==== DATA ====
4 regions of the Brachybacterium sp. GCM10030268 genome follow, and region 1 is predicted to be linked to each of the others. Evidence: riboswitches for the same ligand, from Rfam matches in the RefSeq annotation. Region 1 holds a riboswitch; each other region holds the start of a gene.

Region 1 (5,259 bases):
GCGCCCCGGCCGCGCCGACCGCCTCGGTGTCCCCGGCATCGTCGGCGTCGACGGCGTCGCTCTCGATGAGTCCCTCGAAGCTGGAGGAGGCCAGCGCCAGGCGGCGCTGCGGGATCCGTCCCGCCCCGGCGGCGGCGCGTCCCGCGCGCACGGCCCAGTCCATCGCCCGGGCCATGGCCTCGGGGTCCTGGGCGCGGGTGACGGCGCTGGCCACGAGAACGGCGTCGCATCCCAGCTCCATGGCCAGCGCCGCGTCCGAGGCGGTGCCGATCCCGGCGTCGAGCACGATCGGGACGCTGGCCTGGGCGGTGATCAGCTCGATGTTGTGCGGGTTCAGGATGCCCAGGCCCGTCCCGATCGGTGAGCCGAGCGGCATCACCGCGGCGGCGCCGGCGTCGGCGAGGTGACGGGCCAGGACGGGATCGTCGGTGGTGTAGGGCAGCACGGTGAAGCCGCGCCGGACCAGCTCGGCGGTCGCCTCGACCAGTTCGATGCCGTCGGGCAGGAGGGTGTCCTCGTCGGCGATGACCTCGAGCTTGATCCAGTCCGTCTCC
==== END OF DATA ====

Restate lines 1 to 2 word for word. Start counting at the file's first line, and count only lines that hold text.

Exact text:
4 regions of the Brachybacterium sp. GCM10030268 genome follow, and region 1 is predicted to be linked to each of the others. Evidence: riboswitches for the same ligand, from Rfam matches in the RefSeq annotation. Region 1 holds a riboswitch; each other region holds the start of a gene.

Region 1 (5,259 bases):